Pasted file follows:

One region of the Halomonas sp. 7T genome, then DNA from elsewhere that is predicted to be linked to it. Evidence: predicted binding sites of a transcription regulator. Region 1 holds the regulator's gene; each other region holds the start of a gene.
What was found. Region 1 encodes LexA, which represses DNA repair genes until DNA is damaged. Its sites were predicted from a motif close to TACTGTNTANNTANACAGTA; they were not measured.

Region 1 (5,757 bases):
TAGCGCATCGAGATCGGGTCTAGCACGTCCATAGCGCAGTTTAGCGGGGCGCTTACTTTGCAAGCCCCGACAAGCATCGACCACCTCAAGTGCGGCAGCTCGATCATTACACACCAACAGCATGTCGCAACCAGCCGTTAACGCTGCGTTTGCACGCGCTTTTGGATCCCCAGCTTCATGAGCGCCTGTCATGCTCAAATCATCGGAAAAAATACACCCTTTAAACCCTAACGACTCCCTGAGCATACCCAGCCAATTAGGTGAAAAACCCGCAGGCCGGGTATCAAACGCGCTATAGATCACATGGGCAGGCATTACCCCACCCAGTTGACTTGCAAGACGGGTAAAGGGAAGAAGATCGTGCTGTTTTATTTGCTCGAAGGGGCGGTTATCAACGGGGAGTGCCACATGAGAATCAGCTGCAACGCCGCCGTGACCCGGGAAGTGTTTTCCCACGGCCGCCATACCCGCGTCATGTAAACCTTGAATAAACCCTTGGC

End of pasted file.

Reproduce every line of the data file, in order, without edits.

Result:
One region of the Halomonas sp. 7T genome, then DNA from elsewhere that is predicted to be linked to it. Evidence: predicted binding sites of a transcription regulator. Region 1 holds the regulator's gene; each other region holds the start of a gene.
What was found. Region 1 encodes LexA, which represses DNA repair genes until DNA is damaged. Its sites were predicted from a motif close to TACTGTNTANNTANACAGTA; they were not measured.

Region 1 (5,757 bases):
TAGCGCATCGAGATCGGGTCTAGCACGTCCATAGCGCAGTTTAGCGGGGCGCTTACTTTGCAAGCCCCGACAAGCATCGACCACCTCAAGTGCGGCAGCTCGATCATTACACACCAACAGCATGTCGCAACCAGCCGTTAACGCTGCGTTTGCACGCGCTTTTGGATCCCCAGCTTCATGAGCGCCTGTCATGCTCAAATCATCGGAAAAAATACACCCTTTAAACCCTAACGACTCCCTGAGCATACCCAGCCAATTAGGTGAAAAACCCGCAGGCCGGGTATCAAACGCGCTATAGATCACATGGGCAGGCATTACCCCACCCAGTTGACTTGCAAGACGGGTAAAGGGAAGAAGATCGTGCTGTTTTATTTGCTCGAAGGGGCGGTTATCAACGGGGAGTGCCACATGAGAATCAGCTGCAACGCCGCCGTGACCCGGGAAGTGTTTTCCCACGGCCGCCATACCCGCGTCATGTAAACCTTGAATAAACCCTTGGC